WASHINGTON, Sept. 4, 2013 / PRNewswire / – Working with bloggers in India and Pakistan, the Stimson Center today launched a website called South Asian Voices: Generation Why to stimulate a cross-border dialogue on security issues and promote normal and cooperative relations between the two nations, Stimson President and CEO Ellen Laipson announced.
The address of the new site is www.southasianvoices.org
“This new website is designed to serve a new generation of young analysts in India and Pakistan to enable them to find common ground and communicate directly with each other on security issues that now divide their nations,” Laipson said. “The site will encourage analysts to seek out pragmatic solutions to disputes involving nuclear weapons, conventional forces, water disputes, migration, trade and other contentious issues.”
Two Indian and two Pakistani security bloggers writing for the new website will be selected each year as visiting fellows at the Stimson Center in Washington. The visiting fellows will work on research projects and meet with executive branch officials, visit Capitol Hill and interact with think tanks, said Stimson Co-founder Michael Krepon, who is director of the Center’s South Asia Project.
The fellowships and the new website are being funded by the Carnegie Corporation of New York, the John D. and Catherine T. MacArthur Foundation, and the U.S. Department of Energy’s National Nuclear Security Administration.
“We’re calling this a website for Generation Why because talented young analysts in India and Pakistan are questioning why relations remain so strained between their countries,” Krepon said. “They deserve a say in their region’s future and Stimson intends to help them find their voices.”
Prominent Indian and Pakistani scholars welcomed the launch of South Asian Voices: Generation Why.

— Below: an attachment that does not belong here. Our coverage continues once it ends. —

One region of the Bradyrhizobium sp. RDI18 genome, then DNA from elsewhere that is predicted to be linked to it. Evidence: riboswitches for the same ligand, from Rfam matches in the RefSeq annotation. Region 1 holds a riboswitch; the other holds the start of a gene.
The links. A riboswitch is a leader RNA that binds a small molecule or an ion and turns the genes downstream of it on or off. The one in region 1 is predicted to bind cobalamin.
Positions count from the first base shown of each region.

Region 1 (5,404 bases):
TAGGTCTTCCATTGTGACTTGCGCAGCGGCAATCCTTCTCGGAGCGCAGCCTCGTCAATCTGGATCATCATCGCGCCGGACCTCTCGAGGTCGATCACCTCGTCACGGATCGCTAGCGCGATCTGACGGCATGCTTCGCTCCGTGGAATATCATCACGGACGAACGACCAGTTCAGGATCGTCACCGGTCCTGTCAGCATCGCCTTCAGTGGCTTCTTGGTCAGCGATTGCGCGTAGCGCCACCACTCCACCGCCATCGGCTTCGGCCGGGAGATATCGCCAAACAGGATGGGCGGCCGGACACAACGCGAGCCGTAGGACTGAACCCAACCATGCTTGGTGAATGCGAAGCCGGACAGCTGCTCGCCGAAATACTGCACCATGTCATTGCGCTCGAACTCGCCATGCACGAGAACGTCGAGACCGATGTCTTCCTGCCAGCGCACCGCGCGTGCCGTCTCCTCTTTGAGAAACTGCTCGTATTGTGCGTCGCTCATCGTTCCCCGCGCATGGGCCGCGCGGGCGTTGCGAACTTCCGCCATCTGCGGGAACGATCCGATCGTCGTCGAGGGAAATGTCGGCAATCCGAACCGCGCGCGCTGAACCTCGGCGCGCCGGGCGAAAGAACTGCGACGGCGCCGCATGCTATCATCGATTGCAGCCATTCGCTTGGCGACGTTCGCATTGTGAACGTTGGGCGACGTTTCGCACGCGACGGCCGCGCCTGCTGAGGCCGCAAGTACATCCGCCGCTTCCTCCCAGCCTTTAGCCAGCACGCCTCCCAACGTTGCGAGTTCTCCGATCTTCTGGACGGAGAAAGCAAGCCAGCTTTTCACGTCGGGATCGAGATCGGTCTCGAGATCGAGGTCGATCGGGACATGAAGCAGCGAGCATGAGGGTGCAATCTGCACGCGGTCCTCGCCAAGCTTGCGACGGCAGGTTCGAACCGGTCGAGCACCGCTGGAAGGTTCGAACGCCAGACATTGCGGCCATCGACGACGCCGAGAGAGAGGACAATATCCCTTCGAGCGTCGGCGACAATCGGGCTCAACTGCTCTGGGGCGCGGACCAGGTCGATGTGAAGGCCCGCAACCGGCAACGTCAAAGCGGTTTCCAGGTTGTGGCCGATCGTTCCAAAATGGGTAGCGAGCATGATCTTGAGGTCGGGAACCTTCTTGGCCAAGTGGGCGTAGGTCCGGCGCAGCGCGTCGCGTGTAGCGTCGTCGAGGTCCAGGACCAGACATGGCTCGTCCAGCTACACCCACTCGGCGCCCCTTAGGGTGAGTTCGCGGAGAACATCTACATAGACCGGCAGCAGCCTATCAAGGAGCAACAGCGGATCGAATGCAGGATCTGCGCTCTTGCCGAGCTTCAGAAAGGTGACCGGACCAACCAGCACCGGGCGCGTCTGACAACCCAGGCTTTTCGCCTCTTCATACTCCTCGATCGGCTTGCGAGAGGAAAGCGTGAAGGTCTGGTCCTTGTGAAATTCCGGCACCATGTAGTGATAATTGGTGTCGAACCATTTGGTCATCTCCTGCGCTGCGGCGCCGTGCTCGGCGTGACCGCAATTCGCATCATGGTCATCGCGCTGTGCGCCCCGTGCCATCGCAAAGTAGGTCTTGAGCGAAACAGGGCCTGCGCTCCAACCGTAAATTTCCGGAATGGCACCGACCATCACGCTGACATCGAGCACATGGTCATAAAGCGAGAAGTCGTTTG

D. Suba Chandran, director of the Institute of Peace and Conflict Studies in New Delhi, said: “The Stimson Center has always been a pioneer in building confidence between India and Pakistan through innovative, but concrete measures. Its new idea to build an online bridge between the two countries is innovative and practical, given the slow official progress in breaking the visa barrier. It is imperative that the two communities have a lively debate to understand each other’s concerns and interpretations. This should become a good first step to conceive a joint future.”
Syed Rifaat Hussain – a professor of security studies in the Department of Peace and Conflict Studies at National Defence University in Islamabad and a former professor and chairman of the Department of Defence and Strategic Studies at Quaid-i-Azam University in Islamabad â€” said: “I would like to congratulate the Stimson Center for launching its website South Asian Voices, which offers young minds from Pakistan and India a unique opportunity to engage in an exchange of ideas to promote the cause of peace in the region. This forum has the promise to become the most vibrant site for generating innovative and unorthodox ideas to cope with the complex security challenges facing South Asia.”
Stimson will host the server and website for South Asian Voices and is seeking a broad range of blog posts and comments from Indians and Pakistanis on security issues, broadly defined.
“Posts to the website will be about current research projects and papers, topical issues and whatever seems important to say that is relevant to security on the subcontinent,” said Stimson Research Associate Julia Thompson, who will manage the site. “In addition to serious and substantive blog posts, we invite informal and light-hearted commentary.”
All blog posts on the website will be in English. Blog posts and comments can be submitted to email@example.com
The Stimson Center is a nonprofit and nonpartisan think tank that conducts research and offers pragmatic policy ideas on some of the most important peace and security challenges around the world. Stimson was recently honored with a MacArthur Award for Creative and Effective Institutions.